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Electric transportation, good or bad for the environment?

As a promoter for the arctic animals, polar bears first and foremost, we are always happy to hear about new climate-friendly transportation vehicles that emerge. Like the hoverboard for example. An electric transportation vehicle that has since it first got introduced spread like a wild-fire. Sadly, things ended pretty bad for some of those who jumped the gun on this new trend straight away.

We’ve taken a look at the effect these products may have on our planet and arctic wildlife.

What are the effects on our climate for using electric transportation

Perhaps you’ve read earlier in one of our articles about the small things and lifestyle changes you can do in order to lower your carbon footprint. If enough of us took the time to do at least one thing on our list the combined effect of everyone doing one small change to their lives would be huge. Not only for you but also for those with whom we share this planet, the animals.

The United States has done a great job cleaning up carbon dioxide outlets from power plants in order to generate natural and climate-friendly electricity. According to studies made,  for the first time since 1979, cars, truck and airplanes emits more carbon dioxide than power plants do.

This is a huge step forward and a more than enough reason for us to start using different types of electric transportation.

We researched that even though there are different types of hoverboards with different battery sizes, the most standard one is 4400mAh. They are said to take you anywhere between 8-12 miles on a full charge which could easily translate into a store-run, going to school/work or the gym, there and back again.

A 4400mAh battery would consume ~125Wh of electricity in order to get from 0% to a 100% charge. At a cost of $0.14kWh it would cost no more than $0.14 x 0.125(kWh) = $0.0175.

For less than 10 cents per charge you can transport yourself + a backpack or 50lbs of groceries (depending on your weight) up to 8-12 miles. With the chart above in mind, we can draw to the conclusion that small electric vehicles like scooters, hoverboards or bikes used as substitutes for taking your car can have a very beneficial impact on today’s pollution of our planet.

Even though hoverboards target audience is kids, that could be you not having to take the car to pick them up or leave them at school. And considering these have the strongest batteries among the simple electric transportation vehicles, then using transportation for adults like scooters and bikes would end up consuming even less electricity. They often tend to go further on a full charge than hoverboards too. That due to the technology involved with balancing a humans total weight without making them fall off consumes more electricity.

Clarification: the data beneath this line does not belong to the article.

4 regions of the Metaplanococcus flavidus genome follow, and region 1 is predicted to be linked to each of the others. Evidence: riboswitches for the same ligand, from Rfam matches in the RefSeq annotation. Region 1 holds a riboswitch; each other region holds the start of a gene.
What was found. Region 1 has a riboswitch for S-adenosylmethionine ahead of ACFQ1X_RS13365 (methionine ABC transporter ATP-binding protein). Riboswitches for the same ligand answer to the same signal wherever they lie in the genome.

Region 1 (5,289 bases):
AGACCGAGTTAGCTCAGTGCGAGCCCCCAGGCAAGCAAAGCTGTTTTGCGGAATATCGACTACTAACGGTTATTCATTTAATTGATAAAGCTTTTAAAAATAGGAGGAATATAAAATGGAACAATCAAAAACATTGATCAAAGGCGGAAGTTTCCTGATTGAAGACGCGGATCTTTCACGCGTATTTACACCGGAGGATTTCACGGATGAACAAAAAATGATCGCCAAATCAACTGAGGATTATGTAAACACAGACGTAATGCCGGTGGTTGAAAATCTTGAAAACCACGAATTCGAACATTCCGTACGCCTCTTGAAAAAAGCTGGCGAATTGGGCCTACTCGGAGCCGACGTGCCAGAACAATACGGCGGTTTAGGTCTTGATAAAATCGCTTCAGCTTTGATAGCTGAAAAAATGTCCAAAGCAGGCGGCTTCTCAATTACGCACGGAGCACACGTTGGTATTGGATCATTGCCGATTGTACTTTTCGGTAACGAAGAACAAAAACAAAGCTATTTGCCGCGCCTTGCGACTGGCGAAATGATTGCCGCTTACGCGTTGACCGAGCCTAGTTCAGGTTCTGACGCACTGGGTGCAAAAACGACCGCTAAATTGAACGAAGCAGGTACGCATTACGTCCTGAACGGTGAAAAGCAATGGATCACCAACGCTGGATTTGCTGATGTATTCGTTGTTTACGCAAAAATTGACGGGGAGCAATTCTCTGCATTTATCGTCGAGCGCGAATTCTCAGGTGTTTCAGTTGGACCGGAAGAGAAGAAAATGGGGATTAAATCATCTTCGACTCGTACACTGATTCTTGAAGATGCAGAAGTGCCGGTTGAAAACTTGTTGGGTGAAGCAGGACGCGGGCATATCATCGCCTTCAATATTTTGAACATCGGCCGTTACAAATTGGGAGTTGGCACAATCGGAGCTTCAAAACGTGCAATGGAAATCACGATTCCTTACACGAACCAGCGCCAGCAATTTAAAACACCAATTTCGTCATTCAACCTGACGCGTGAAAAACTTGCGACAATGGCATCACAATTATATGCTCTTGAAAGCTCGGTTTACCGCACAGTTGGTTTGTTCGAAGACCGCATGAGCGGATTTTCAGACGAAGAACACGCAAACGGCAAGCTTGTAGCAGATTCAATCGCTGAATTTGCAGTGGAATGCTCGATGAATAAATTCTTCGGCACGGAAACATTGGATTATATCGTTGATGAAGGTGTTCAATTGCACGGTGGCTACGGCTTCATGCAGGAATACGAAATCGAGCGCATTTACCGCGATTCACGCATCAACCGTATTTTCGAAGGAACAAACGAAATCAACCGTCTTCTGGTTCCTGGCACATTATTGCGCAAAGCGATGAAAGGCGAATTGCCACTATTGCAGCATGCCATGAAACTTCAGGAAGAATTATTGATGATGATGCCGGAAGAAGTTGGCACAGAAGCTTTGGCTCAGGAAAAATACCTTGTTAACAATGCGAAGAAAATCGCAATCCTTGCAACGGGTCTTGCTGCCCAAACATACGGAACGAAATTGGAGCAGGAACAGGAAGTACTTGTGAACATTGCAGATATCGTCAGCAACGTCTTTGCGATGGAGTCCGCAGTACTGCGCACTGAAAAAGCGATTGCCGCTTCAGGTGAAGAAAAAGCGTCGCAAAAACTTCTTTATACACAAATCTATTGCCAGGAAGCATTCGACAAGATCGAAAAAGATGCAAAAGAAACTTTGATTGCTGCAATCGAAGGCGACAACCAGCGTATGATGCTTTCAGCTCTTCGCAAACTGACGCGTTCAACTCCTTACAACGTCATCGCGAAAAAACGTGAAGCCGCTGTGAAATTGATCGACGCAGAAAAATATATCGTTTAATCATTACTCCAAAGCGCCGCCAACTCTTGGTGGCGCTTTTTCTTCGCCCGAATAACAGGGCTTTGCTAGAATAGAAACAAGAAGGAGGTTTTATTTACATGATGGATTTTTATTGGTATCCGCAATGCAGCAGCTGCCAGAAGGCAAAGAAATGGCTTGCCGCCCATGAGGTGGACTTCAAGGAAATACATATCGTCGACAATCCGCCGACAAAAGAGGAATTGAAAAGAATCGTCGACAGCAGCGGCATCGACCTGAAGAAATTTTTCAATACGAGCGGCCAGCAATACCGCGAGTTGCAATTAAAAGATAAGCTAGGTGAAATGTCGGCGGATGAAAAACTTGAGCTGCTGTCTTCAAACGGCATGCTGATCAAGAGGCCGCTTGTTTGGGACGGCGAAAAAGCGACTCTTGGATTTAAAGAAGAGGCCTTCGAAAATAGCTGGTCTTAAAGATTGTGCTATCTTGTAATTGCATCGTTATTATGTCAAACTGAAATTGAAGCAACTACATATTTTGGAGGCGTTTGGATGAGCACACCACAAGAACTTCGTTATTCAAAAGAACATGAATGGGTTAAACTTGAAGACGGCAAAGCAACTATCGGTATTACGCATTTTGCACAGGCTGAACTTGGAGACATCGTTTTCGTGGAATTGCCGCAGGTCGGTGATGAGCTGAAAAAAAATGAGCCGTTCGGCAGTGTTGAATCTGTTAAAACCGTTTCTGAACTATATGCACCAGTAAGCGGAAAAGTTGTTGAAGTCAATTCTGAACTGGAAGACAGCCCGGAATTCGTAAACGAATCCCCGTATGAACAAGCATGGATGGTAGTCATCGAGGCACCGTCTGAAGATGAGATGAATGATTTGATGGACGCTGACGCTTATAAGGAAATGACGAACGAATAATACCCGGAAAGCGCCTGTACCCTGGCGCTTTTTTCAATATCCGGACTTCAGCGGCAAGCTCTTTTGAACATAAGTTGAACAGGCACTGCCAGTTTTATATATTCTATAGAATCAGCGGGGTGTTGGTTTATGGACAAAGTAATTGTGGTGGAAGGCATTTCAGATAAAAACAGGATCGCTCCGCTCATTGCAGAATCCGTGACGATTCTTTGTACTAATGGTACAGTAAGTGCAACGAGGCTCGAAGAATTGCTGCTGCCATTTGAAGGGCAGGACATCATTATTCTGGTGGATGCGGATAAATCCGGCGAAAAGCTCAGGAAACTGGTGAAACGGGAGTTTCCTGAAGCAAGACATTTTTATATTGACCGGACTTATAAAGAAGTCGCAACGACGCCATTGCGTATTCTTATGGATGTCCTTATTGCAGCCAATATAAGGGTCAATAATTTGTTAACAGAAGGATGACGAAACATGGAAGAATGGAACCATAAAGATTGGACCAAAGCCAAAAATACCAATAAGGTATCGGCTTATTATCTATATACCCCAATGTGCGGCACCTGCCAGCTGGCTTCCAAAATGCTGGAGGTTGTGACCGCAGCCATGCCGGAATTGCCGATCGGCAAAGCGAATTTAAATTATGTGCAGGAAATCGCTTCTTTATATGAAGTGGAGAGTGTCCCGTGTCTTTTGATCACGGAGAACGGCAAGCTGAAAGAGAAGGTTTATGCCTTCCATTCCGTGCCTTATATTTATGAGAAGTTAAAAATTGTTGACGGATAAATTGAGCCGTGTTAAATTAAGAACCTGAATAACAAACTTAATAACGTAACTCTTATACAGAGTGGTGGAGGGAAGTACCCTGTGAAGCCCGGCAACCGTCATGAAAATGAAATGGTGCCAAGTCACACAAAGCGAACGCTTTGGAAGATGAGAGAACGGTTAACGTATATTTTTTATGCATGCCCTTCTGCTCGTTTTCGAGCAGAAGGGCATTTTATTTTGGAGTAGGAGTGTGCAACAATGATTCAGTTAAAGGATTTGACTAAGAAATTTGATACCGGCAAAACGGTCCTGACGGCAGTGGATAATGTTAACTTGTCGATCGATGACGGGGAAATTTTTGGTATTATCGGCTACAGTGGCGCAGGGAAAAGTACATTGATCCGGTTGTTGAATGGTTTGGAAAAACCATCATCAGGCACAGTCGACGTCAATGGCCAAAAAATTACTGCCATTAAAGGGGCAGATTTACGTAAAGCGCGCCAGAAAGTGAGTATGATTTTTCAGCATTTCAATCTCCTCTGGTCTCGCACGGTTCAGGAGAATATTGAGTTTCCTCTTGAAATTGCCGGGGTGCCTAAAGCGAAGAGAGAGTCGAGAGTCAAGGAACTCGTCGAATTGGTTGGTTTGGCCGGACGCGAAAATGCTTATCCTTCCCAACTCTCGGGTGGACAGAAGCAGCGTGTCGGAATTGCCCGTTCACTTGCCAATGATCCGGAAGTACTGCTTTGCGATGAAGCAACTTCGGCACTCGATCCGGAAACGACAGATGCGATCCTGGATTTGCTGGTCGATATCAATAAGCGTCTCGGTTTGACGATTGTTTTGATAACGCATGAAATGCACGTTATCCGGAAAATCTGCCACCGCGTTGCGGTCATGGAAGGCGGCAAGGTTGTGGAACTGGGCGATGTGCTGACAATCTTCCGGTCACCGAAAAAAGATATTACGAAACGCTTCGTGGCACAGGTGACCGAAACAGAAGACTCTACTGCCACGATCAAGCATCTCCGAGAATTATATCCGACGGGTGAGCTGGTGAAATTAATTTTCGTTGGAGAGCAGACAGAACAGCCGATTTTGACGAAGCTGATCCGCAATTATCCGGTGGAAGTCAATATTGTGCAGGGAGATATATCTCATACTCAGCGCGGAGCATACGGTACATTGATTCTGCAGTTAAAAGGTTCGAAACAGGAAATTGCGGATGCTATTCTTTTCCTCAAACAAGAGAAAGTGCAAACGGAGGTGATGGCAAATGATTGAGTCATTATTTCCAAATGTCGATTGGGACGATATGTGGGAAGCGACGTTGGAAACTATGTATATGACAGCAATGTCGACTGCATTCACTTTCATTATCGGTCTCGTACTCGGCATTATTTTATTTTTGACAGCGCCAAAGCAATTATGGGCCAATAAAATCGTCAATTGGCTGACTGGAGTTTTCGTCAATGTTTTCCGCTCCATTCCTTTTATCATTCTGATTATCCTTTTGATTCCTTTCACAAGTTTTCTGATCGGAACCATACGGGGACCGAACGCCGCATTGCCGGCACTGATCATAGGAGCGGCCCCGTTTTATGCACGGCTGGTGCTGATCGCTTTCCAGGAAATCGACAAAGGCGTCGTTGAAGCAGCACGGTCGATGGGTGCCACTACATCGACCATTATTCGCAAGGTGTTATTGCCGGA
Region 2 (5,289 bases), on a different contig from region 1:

Conclusion

For first-world countries across the world, using electronic vehicles can very much be a great but small investment for reducing the pollution of our planet. As long as there are things being done in order to ensure more natural and clean electricity. The impact will not only keep some of your hard-earned money in your pockets. It greatly affects the climate of our planet in a positive way.

Electric vs fueled transportation

Setting these two against each other to us feels meaningless, but we hope to be able to open your eyes to exactly what the differences between

With the above as an example. We estimate that a fully charged hoverboard can take you 10 miles (16 kilometers) and uses 0.125kWh of electricity per full charge.

We also estimate that a car uses about 1 liter of gas per 6 miles.

Hoverboard co2 outlet

Generating 1kWh with coal emits approximately 2 pounds of co2.

1kHw is equal to 80 miles of hoverboard-riding or 8 full charges.

A hoverboard passively emits 0.25 pounds of co2 per 10 miles or charge. (2 divided by 8 is equal to 0.25 pounds of co2 per charge.)

Car co2 outlet

Fuel used to take a car 10 miles (16 kilometers) are approximately  1.6 liters of gas.

1 liter of gas used by a car emits around 5.3 pounds of co2.

A car emits 8.48 pounds of co2 per 10 miles of driving. ( 5.3 times 1.6 equals 8.48 of co2 per 10 miles of usage.)

Conclusion

Next time you need to go somewhere close to home. If you have something that goes on batteries, plug it in and use that instead. Taking the car for shorter errands might even end up emitting more than the above-calculated co2 due to the fact that starting/stopping, traffic, and weather can have a negative effect on your car’s gas usage.

So for the love of all animals, our planet, and our kids. Seek to do the small things that add up to a huge difference.

Source:
http://www.carbonindependent.org/sources_car.html

https://www.eia.gov/tools/faqs/faq.cfm?id=74&t=11

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